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|This English tune was written by Charles Dibdin (1740-1814) on the death of his eldest brother, Thomas Dibdin. It first appeared in The Oddities which was performed at The Lyceum in 1789. The song is also known as the Sailor's Epitaph.
Thomas Dibdin was twenty-nine years older than Charles, a father-figure as well as brother. Thomas Dibdin was captain of a ship in the East India trade who died at sea.
Charles Dibdin was the eighteenth son of a poor silvermaker. He was born in Southampton in 1740 and died in London in 1814. In 1778 he became resident composer at Covent Garden. In 1803 the British government paid him to write a series of songs to "keep alive the national feelings against the French." (1)
Dibdin's songs were said to be worth ten thousand sailors to the cause of England. His songs were also popular in Canada and America before and during the American Revolution and during the War of 1812.
For other tunes by Charles Dibdin at this site, enter Charles Dibdin in the search engine or see The Contemplator's Short Biography of Charles Dibdin.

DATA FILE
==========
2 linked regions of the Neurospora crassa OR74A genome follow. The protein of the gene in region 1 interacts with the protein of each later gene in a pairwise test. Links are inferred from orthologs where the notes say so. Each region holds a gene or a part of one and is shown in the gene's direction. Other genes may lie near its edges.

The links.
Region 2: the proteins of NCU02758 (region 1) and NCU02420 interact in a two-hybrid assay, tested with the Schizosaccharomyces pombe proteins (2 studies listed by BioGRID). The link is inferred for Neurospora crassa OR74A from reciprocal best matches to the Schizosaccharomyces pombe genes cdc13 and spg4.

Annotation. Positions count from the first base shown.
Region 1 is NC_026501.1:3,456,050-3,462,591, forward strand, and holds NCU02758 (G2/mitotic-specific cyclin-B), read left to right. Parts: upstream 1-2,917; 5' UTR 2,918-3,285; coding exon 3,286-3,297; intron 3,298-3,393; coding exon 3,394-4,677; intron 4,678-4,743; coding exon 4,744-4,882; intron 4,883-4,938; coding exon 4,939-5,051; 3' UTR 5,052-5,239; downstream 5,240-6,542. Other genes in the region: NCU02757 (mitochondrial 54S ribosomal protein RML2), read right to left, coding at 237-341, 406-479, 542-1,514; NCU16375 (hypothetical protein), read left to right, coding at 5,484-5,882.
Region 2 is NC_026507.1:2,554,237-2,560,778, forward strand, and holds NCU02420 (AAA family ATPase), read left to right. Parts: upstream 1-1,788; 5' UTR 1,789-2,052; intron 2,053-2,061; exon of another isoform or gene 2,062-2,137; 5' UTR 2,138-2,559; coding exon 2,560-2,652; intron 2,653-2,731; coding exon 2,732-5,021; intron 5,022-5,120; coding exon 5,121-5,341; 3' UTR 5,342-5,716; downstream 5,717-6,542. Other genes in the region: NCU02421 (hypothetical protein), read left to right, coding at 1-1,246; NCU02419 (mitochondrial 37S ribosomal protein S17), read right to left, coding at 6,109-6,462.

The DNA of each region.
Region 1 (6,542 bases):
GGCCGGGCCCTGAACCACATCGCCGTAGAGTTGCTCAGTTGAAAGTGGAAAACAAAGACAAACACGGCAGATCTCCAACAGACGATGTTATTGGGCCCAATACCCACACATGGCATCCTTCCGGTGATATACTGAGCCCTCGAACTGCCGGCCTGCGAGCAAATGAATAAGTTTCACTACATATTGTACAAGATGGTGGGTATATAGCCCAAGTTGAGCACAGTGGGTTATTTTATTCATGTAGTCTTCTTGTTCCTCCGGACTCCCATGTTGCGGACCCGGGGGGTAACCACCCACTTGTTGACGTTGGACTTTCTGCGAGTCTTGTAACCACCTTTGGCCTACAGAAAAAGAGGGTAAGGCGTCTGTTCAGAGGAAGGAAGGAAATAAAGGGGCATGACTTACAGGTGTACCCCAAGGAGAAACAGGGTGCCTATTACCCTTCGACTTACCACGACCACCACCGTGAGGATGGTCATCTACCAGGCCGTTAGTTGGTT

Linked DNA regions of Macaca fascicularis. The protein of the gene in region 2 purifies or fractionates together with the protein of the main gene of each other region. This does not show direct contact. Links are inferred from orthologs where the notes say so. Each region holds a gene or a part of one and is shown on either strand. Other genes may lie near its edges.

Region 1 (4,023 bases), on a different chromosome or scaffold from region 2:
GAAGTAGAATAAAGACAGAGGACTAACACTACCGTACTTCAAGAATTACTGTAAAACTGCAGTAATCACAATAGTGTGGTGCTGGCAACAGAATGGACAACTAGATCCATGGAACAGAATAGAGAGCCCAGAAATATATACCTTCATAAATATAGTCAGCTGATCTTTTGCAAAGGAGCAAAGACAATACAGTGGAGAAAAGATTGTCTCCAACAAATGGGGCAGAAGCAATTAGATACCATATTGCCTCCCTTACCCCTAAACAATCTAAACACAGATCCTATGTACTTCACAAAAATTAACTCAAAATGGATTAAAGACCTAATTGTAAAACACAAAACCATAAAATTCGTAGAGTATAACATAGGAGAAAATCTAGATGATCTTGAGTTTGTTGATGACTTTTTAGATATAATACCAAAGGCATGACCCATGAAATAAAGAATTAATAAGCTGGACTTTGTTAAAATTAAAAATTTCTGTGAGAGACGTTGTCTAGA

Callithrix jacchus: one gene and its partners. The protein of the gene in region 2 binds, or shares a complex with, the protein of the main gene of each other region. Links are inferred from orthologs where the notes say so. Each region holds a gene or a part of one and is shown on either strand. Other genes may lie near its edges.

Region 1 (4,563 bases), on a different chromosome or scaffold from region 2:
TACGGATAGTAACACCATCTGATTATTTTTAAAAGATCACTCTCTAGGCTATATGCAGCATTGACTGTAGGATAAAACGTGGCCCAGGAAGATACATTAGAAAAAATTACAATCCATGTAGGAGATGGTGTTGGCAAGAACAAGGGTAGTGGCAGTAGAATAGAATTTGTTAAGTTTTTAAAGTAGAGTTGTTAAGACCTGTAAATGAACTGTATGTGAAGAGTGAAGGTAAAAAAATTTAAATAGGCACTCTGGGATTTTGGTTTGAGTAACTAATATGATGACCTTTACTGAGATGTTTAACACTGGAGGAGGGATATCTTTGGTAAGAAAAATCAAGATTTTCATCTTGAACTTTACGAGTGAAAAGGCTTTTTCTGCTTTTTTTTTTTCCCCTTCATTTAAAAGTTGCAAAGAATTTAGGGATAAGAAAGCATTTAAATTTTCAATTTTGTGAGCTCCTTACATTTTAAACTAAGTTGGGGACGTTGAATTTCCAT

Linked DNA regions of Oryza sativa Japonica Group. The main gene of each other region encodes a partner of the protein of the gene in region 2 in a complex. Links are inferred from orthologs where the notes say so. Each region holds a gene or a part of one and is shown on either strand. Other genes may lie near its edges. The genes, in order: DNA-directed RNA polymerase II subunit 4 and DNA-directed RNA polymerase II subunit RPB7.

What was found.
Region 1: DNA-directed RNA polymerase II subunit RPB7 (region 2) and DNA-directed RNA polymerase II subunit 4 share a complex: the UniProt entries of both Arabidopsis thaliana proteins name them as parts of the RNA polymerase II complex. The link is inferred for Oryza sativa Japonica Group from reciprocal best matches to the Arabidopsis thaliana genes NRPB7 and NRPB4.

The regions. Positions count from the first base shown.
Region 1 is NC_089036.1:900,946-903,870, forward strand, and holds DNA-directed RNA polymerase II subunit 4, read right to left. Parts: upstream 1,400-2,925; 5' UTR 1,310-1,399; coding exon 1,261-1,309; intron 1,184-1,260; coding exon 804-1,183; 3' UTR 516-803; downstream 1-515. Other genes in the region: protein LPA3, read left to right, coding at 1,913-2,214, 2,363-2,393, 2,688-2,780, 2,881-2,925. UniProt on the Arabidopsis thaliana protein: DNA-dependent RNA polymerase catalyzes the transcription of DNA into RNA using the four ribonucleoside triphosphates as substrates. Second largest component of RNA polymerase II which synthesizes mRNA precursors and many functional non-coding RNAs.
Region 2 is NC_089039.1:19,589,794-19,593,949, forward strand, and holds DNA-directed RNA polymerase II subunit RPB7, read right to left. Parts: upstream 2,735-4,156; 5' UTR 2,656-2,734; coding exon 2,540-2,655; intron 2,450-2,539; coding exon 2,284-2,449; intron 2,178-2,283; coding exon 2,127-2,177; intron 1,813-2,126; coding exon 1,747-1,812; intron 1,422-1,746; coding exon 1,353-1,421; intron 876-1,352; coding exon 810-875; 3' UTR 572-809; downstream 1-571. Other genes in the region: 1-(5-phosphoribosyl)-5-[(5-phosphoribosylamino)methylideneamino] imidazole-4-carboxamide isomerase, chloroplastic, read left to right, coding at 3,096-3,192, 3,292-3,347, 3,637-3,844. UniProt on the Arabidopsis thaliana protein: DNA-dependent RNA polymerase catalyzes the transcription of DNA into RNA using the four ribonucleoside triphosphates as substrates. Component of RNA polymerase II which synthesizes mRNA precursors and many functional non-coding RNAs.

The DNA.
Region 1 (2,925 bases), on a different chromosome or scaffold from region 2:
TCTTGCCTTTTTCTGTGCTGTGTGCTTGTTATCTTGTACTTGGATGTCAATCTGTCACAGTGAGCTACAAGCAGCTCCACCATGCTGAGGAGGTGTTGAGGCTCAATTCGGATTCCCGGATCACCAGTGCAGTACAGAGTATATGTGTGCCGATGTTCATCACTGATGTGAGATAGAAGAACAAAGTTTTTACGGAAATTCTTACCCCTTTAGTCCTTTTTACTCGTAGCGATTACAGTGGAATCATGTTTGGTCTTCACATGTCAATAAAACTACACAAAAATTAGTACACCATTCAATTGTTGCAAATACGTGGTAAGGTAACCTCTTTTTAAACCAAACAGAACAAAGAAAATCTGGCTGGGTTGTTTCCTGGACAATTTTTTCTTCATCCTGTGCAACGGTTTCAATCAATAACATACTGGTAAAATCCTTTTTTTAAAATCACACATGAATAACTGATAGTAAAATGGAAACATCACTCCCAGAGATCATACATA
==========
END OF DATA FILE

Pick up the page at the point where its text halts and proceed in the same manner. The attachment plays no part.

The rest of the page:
Here a sheer hulk lies poor Tom Bowling,
The darling of our crew;
No more he'll hear the tempest howling,
For death has broach'd him to:
His form was of the manliest beauty,
His heart was kind and soft.
Faithful, below, he did his duty,
And now he's gone aloft,
And now he's gone aloft.
Tom never from his word departed,
His virtues were so rare,
His friends were many, and true-hearted,
His Poll was kind and fair:
And then he'd sing so blithe and jolly -
Ah! many's the Time and oft -
But mirth is turn'd to melancholy,
For Tom is gone aloft,
For Tom is gone aloft.
Yet shall poor Tom find pleasant weather,
When He, who all commands,
Shall give, to call life's crew together,
The word to pipe all hands:
Thus death, who Kings and tars dispatches,
In vain Tom's life has doff'd,
For though his body's under hatches,
His soul has gone aloft,
His soul has gone aloft.
Our National Songs and
(1)The National Music of America and Its Sources
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